Pick to right Zoo
Stay away from crowds
Focus on the eyes
Look for textures
Look for interactions
Always look for a different angle
Fill the frame
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Going to your favorite zoo can be a great experience for you, and your family, but it can also lead to great animal photos that you would rarely capture in the wild. You can get close and personal with them and, by following these steps, you can create images that would otherwise seem taken from a wildlife portfolio.
This is the first step you need to take. The best zoos are the modern ones, with proper decorations and scenery. Plants, rocks, sand are all there to replicate the animal’s natural habitat and you should be able to use them in your photographs.
Animals are sensitive to crowds, and when they are formed in front of a cage or replicated environment, they usually run away. Try to pick the time of your visit wisely, and if weekends are the only time you can make it to the Zoo, try to go there early in the morning, preferably as soon as they open.
This is generally a rule that should be applied to portraits of people. However, there are certain animals that have unique expressions and looks and it would be a shame not to capture them.
Some animals will be passive when you visit the Zoo. Don’t walk away, and, instead, try to capture the texture of their fur or skin. Some patterns can make amazing photographs.
When an animal looks straight into the lens of your camera, it can be a magic moment, however, these times are rare and they usually require a lot of patience, Keep in mind, these are still wild animals, despite being exposed to people every day, so they won’t exactly do what you expect of them. Don’t jump around, shout or lose your temper in any way. It will make you look bad, and the animal turn away or become unnecessarily aggressive.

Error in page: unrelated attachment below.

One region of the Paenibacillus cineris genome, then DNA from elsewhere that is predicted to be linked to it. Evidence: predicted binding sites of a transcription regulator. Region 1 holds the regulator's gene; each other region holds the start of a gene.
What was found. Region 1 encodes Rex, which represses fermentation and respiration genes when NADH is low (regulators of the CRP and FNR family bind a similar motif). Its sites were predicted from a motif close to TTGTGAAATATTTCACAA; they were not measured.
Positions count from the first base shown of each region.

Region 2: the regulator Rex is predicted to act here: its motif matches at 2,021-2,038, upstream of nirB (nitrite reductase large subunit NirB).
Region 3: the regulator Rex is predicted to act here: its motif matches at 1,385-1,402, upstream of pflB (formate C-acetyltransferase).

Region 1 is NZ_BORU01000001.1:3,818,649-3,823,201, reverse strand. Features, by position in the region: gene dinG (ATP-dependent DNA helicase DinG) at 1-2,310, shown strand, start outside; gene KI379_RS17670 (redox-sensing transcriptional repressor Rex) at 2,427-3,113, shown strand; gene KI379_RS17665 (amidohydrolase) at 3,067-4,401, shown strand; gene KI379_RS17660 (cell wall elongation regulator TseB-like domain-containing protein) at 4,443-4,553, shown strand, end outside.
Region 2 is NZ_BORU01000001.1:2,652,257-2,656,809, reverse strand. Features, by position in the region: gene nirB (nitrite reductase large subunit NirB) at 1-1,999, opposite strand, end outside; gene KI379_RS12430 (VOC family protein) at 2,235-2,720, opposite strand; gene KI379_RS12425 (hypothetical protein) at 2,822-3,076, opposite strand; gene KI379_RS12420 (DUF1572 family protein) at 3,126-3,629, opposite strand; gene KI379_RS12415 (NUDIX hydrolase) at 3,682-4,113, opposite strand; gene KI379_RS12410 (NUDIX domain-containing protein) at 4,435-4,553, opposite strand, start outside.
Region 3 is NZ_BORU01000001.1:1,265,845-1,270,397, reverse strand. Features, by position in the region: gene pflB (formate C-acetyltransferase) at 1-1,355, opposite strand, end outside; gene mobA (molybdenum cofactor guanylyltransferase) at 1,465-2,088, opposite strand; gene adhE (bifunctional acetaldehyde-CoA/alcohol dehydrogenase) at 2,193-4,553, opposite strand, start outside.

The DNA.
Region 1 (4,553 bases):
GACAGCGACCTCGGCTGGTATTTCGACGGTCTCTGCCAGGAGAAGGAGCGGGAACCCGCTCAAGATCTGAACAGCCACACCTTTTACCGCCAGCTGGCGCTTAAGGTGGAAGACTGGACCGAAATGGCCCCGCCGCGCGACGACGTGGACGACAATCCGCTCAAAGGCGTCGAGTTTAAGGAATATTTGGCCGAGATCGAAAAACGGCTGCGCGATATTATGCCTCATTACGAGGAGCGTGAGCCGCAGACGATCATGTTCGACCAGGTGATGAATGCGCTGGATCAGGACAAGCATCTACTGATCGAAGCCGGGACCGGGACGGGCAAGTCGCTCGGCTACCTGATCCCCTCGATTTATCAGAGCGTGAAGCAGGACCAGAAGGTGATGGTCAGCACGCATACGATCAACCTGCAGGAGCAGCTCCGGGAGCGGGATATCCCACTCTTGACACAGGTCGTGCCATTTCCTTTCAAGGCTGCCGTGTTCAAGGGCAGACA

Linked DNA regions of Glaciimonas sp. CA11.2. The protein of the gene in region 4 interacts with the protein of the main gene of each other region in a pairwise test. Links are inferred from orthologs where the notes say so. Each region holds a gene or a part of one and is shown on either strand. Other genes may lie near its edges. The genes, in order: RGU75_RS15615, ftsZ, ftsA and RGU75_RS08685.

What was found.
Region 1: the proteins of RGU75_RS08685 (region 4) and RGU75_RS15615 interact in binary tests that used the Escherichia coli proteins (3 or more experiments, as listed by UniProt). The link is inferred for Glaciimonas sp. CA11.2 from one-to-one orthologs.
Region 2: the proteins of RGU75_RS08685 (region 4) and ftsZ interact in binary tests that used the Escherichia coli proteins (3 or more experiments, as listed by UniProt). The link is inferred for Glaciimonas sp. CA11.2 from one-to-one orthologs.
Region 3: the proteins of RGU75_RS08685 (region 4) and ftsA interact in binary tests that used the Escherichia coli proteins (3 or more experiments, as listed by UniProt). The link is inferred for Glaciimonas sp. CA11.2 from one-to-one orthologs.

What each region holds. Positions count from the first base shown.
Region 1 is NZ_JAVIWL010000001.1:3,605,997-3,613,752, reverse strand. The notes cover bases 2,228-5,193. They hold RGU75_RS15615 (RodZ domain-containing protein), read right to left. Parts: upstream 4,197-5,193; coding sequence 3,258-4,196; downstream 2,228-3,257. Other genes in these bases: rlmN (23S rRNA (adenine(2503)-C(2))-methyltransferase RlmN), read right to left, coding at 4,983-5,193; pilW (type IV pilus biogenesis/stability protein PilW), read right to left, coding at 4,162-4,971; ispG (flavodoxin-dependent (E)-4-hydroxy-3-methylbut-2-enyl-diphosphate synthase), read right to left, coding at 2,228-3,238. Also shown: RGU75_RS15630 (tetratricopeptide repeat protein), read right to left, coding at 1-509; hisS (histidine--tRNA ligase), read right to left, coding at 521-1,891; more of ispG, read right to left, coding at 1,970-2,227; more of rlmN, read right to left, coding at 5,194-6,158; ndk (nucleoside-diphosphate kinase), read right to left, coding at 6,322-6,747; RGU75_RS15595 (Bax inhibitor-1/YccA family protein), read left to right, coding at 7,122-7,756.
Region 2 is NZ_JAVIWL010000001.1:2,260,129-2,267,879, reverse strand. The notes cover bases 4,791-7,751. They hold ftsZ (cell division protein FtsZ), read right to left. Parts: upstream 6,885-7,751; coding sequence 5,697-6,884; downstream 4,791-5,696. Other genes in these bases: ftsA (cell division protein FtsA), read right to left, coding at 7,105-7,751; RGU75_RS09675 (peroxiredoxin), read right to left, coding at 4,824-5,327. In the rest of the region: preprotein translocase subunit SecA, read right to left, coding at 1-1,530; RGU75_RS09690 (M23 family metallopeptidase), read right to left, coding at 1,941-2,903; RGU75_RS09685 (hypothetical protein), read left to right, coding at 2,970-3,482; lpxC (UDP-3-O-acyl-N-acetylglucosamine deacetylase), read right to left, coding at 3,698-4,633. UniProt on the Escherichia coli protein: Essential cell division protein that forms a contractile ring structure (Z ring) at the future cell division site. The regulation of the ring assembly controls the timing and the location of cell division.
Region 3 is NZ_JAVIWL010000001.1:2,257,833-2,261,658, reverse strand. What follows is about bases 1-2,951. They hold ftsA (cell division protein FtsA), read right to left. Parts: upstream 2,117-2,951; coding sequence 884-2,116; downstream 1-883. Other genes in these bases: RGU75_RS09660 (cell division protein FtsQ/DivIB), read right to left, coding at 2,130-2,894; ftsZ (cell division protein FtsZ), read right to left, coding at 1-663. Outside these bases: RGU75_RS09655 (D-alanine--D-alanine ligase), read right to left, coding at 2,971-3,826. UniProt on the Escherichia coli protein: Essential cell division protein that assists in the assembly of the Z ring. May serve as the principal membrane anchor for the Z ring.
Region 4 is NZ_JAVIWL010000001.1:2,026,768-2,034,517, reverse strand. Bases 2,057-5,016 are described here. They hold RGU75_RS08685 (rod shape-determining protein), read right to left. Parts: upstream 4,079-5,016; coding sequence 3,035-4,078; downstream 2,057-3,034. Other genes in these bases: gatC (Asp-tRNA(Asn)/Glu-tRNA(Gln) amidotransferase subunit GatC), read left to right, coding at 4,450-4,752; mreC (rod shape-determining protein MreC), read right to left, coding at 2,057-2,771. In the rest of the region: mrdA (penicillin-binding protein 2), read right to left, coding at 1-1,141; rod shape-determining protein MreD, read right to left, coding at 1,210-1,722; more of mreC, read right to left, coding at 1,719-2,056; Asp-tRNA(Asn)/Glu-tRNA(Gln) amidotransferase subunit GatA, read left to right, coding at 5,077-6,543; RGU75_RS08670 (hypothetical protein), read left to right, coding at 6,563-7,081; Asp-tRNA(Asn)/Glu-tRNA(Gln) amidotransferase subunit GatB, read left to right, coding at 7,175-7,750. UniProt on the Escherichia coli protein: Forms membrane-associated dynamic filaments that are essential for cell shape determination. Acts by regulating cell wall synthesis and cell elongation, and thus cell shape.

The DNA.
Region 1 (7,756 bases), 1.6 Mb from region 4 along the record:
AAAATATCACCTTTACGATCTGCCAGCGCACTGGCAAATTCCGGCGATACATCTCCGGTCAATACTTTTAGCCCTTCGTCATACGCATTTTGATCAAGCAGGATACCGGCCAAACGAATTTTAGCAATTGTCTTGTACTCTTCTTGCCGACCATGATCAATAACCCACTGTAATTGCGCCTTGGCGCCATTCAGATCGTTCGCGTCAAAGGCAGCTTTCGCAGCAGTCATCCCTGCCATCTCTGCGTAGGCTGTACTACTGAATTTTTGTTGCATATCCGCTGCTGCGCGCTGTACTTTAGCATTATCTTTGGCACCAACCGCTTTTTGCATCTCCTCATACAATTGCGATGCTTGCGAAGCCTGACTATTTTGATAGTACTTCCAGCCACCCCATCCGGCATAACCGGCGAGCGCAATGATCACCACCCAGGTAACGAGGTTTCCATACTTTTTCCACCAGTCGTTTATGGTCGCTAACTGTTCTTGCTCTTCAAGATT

Individual pictures can be amazing, but the real magic happens when two animals interact with each other. It’s a lot like with humans and certain powerful emotions can make the difference between a good photo and an average one.
You might have limited space to move, but that’s no excuse for photographing everything from a single point of view. Move around as much as you can, and if it’s a real tight situation, move the camera or yourself in a way that will allow you to capture different perspectives of the same creature.
Composition can be a tricky aspect in photographing an animal exhibit. Even so, the best way to make sure you have a good composition is to fill as much of the frame as possible with the animal’s proportions. Also, sometimes, it can be a good idea to zoom in on the head or use a frame that is as tight as possible.
Image credit: zestmarina / 123RF Stock Photo